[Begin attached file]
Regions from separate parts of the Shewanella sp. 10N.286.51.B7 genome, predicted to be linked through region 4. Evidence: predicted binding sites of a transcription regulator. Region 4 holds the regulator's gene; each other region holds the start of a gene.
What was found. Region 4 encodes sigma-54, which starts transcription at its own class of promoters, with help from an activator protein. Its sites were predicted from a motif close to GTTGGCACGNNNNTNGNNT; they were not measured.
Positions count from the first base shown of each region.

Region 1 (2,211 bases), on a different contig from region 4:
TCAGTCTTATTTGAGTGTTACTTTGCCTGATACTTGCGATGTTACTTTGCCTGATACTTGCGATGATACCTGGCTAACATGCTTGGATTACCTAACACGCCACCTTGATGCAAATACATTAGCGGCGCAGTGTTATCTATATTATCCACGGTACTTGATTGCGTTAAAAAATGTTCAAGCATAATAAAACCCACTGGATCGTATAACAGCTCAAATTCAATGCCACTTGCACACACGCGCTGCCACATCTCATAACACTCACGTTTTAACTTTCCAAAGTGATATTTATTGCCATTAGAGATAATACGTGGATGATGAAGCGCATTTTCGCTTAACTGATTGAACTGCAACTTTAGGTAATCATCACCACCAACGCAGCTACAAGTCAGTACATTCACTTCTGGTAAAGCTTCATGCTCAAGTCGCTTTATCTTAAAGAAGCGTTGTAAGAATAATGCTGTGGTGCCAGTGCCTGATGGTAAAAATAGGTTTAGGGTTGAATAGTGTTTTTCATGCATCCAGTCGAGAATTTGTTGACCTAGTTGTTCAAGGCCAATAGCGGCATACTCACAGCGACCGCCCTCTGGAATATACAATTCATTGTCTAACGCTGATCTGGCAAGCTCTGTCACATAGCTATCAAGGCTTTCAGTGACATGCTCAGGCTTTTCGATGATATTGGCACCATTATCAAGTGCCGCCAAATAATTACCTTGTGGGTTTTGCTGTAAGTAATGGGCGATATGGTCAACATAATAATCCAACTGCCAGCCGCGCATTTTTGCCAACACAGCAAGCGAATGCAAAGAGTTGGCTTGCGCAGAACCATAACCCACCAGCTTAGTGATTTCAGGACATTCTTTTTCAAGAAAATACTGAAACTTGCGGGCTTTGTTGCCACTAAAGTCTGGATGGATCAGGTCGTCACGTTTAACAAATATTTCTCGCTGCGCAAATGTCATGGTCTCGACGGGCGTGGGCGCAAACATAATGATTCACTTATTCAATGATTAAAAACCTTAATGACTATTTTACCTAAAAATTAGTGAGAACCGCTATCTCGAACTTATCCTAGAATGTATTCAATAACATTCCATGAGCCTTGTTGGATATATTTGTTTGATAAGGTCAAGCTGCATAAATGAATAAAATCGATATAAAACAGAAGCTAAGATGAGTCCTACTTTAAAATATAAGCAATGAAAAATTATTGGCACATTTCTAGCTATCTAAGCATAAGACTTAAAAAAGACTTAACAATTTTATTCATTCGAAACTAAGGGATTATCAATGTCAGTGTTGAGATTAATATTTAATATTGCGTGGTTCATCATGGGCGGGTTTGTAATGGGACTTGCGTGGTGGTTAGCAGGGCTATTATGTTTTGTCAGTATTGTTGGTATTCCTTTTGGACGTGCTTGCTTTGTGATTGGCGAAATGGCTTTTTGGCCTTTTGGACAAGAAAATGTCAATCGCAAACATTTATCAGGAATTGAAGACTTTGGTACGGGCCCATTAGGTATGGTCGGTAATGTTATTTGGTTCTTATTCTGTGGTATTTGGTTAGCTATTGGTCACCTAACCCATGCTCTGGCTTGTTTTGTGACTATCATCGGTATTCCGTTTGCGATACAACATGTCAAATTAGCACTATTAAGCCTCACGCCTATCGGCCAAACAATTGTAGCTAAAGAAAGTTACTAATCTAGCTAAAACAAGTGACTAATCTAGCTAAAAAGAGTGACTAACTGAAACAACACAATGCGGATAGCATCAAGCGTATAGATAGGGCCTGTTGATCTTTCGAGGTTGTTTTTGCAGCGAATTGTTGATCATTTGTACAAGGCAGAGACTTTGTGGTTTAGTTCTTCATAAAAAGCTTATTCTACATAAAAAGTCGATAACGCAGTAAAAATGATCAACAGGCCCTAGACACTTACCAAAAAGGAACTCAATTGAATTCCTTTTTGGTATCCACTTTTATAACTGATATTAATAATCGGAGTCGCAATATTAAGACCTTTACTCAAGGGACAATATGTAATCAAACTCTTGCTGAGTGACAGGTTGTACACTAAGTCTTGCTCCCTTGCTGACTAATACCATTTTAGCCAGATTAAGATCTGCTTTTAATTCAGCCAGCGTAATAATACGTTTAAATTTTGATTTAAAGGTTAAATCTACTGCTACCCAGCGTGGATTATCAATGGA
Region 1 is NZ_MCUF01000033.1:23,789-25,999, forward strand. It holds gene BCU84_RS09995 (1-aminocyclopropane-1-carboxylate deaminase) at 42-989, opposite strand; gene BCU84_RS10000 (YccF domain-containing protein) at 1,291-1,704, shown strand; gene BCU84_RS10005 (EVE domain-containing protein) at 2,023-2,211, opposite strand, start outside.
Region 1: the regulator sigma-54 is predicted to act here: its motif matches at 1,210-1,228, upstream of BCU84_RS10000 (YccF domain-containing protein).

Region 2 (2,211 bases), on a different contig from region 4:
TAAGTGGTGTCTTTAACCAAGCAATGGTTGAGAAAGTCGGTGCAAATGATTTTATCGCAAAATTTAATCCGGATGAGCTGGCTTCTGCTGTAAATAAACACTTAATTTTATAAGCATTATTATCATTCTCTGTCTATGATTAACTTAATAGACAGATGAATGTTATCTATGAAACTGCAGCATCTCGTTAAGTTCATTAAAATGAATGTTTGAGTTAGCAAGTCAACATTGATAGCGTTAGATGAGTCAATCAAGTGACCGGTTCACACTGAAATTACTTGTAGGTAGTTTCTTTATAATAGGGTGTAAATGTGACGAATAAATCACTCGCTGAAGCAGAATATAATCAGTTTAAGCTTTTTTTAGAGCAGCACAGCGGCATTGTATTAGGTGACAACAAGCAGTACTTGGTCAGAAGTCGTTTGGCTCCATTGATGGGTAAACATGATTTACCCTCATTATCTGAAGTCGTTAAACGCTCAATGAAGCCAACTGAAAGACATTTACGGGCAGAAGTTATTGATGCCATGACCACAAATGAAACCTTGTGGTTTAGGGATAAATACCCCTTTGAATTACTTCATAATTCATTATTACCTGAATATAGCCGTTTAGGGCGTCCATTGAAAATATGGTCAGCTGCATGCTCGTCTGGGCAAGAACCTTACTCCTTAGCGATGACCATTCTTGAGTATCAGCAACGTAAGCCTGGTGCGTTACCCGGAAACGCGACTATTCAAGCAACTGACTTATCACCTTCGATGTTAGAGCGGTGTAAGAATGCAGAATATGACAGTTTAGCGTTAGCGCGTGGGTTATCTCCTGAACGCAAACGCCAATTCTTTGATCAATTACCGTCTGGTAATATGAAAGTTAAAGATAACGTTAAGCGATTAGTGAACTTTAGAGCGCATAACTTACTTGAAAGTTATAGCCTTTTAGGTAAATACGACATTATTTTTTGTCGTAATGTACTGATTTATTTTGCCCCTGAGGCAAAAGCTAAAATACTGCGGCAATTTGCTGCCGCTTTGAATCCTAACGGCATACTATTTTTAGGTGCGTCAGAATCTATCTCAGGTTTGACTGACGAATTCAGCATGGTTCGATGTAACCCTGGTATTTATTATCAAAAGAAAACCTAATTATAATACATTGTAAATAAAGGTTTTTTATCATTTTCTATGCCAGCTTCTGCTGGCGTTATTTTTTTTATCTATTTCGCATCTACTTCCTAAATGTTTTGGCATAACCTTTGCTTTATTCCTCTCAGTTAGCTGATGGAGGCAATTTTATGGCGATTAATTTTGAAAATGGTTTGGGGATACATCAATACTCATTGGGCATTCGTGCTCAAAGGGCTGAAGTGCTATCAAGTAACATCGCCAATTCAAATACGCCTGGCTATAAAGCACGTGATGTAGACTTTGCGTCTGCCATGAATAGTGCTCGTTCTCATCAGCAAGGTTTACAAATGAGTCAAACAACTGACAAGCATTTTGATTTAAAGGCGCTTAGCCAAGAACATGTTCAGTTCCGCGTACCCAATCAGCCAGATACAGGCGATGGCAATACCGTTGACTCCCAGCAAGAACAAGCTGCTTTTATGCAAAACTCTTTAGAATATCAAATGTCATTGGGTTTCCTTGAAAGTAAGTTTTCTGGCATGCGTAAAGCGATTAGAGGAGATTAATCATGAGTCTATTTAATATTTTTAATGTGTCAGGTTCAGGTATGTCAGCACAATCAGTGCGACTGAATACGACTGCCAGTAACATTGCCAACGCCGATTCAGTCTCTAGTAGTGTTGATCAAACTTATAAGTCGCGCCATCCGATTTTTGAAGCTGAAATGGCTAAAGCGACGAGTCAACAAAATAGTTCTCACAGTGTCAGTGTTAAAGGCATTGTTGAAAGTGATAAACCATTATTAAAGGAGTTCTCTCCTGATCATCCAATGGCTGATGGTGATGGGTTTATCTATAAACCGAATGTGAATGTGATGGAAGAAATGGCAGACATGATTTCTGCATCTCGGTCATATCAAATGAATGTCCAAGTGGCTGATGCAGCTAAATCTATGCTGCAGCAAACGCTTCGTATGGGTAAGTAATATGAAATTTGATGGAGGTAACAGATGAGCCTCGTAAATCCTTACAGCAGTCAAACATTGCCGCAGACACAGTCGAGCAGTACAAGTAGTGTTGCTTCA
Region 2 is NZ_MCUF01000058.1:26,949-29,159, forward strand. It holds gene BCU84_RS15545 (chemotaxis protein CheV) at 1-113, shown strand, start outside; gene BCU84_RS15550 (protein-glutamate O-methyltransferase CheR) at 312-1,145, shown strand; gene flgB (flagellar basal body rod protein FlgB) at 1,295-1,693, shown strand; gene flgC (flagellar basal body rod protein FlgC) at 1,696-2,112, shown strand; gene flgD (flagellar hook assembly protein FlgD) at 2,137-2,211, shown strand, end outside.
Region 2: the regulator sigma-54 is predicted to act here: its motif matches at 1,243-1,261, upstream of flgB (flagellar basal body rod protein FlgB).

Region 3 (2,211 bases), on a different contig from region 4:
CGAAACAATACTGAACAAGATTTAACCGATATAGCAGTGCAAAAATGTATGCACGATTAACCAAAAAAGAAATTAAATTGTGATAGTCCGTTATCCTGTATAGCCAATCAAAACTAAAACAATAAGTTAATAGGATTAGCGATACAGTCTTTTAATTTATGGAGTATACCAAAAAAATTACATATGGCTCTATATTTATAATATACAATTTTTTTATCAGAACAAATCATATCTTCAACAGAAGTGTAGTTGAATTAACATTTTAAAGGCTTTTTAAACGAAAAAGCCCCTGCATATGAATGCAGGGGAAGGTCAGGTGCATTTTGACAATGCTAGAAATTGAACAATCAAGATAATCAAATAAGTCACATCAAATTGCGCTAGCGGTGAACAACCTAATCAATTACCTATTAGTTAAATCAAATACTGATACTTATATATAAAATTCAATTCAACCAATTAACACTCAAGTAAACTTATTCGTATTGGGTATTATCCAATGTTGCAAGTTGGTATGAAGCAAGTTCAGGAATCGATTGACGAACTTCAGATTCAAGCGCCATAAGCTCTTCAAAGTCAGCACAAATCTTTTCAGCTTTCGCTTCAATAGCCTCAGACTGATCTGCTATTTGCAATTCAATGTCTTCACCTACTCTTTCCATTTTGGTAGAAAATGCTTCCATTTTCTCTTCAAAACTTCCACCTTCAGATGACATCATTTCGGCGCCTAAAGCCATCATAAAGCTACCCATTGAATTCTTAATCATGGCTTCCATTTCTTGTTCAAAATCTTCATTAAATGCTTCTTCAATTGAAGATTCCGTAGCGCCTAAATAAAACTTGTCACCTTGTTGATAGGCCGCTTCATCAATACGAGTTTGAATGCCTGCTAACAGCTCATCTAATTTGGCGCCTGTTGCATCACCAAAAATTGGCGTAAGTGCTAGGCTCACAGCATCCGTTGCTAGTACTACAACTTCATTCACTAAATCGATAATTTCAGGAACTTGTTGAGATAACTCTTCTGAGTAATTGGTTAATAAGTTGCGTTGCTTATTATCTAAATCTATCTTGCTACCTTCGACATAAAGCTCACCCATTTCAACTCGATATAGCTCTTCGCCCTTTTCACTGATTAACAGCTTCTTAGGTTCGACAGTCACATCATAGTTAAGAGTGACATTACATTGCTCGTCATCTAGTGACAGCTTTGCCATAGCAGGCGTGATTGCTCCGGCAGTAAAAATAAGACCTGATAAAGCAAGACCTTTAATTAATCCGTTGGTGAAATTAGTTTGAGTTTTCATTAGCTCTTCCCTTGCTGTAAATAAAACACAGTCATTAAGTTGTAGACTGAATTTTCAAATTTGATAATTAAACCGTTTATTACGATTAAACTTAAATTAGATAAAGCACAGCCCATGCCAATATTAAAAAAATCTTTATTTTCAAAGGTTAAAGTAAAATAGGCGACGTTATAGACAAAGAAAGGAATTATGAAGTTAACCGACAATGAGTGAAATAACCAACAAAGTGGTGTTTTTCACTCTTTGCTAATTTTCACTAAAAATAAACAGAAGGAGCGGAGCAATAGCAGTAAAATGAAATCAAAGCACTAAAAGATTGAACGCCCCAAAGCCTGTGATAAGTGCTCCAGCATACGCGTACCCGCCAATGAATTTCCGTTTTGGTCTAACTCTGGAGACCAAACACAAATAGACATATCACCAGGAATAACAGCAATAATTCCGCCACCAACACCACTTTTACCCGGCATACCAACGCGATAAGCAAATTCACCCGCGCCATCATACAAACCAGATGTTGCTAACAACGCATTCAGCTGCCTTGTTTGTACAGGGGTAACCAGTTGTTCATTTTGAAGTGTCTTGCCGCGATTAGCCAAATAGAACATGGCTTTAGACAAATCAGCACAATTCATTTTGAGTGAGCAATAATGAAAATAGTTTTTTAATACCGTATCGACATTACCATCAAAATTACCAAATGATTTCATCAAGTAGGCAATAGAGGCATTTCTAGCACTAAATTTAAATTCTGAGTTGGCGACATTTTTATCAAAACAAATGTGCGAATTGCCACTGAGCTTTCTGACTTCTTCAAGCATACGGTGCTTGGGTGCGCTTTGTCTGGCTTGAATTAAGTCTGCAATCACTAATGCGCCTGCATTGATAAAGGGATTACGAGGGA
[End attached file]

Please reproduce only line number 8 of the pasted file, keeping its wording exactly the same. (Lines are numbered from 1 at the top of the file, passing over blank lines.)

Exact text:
Region 2 (2,211 bases), on a different contig from region 4: